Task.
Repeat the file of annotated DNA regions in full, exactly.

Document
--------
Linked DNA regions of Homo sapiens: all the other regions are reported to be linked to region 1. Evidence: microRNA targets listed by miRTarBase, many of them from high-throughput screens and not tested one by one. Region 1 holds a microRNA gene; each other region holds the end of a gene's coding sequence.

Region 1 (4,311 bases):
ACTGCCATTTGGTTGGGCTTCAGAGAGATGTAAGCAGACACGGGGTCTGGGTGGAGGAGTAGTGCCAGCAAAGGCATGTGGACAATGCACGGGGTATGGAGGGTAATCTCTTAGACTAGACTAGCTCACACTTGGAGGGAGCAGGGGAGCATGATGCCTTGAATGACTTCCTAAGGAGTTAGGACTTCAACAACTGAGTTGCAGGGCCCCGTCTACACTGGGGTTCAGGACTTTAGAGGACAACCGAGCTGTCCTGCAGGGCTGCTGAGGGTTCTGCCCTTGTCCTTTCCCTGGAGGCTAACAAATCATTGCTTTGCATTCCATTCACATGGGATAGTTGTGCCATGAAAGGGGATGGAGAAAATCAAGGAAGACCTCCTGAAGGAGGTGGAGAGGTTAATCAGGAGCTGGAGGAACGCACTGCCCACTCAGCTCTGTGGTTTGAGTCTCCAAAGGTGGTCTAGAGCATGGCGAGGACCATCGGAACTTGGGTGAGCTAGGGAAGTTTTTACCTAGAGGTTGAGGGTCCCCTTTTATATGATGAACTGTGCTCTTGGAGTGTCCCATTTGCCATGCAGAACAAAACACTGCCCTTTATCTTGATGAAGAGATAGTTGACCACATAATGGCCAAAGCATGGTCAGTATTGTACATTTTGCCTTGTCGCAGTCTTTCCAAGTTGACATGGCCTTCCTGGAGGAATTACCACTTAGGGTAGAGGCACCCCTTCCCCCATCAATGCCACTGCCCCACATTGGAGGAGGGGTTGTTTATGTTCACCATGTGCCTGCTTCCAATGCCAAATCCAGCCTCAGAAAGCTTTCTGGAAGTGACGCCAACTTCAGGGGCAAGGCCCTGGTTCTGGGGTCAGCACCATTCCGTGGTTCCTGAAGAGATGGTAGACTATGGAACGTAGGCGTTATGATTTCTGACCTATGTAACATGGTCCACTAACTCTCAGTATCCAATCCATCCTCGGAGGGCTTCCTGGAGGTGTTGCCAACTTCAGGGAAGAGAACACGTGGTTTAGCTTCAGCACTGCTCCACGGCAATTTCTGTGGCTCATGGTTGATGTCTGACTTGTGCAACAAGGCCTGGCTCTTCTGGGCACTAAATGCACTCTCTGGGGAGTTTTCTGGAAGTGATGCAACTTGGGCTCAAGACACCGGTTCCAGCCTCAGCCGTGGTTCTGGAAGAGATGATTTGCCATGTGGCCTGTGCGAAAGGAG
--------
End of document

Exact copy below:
Linked DNA regions of Homo sapiens: all the other regions are reported to be linked to region 1. Evidence: microRNA targets listed by miRTarBase, many of them from high-throughput screens and not tested one by one. Region 1 holds a microRNA gene; each other region holds the end of a gene's coding sequence.

Region 1 (4,311 bases):
ACTGCCATTTGGTTGGGCTTCAGAGAGATGTAAGCAGACACGGGGTCTGGGTGGAGGAGTAGTGCCAGCAAAGGCATGTGGACAATGCACGGGGTATGGAGGGTAATCTCTTAGACTAGACTAGCTCACACTTGGAGGGAGCAGGGGAGCATGATGCCTTGAATGACTTCCTAAGGAGTTAGGACTTCAACAACTGAGTTGCAGGGCCCCGTCTACACTGGGGTTCAGGACTTTAGAGGACAACCGAGCTGTCCTGCAGGGCTGCTGAGGGTTCTGCCCTTGTCCTTTCCCTGGAGGCTAACAAATCATTGCTTTGCATTCCATTCACATGGGATAGTTGTGCCATGAAAGGGGATGGAGAAAATCAAGGAAGACCTCCTGAAGGAGGTGGAGAGGTTAATCAGGAGCTGGAGGAACGCACTGCCCACTCAGCTCTGTGGTTTGAGTCTCCAAAGGTGGTCTAGAGCATGGCGAGGACCATCGGAACTTGGGTGAGCTAGGGAAGTTTTTACCTAGAGGTTGAGGGTCCCCTTTTATATGATGAACTGTGCTCTTGGAGTGTCCCATTTGCCATGCAGAACAAAACACTGCCCTTTATCTTGATGAAGAGATAGTTGACCACATAATGGCCAAAGCATGGTCAGTATTGTACATTTTGCCTTGTCGCAGTCTTTCCAAGTTGACATGGCCTTCCTGGAGGAATTACCACTTAGGGTAGAGGCACCCCTTCCCCCATCAATGCCACTGCCCCACATTGGAGGAGGGGTTGTTTATGTTCACCATGTGCCTGCTTCCAATGCCAAATCCAGCCTCAGAAAGCTTTCTGGAAGTGACGCCAACTTCAGGGGCAAGGCCCTGGTTCTGGGGTCAGCACCATTCCGTGGTTCCTGAAGAGATGGTAGACTATGGAACGTAGGCGTTATGATTTCTGACCTATGTAACATGGTCCACTAACTCTCAGTATCCAATCCATCCTCGGAGGGCTTCCTGGAGGTGTTGCCAACTTCAGGGAAGAGAACACGTGGTTTAGCTTCAGCACTGCTCCACGGCAATTTCTGTGGCTCATGGTTGATGTCTGACTTGTGCAACAAGGCCTGGCTCTTCTGGGCACTAAATGCACTCTCTGGGGAGTTTTCTGGAAGTGATGCAACTTGGGCTCAAGACACCGGTTCCAGCCTCAGCCGTGGTTCTGGAAGAGATGATTTGCCATGTGGCCTGTGCGAAAGGAG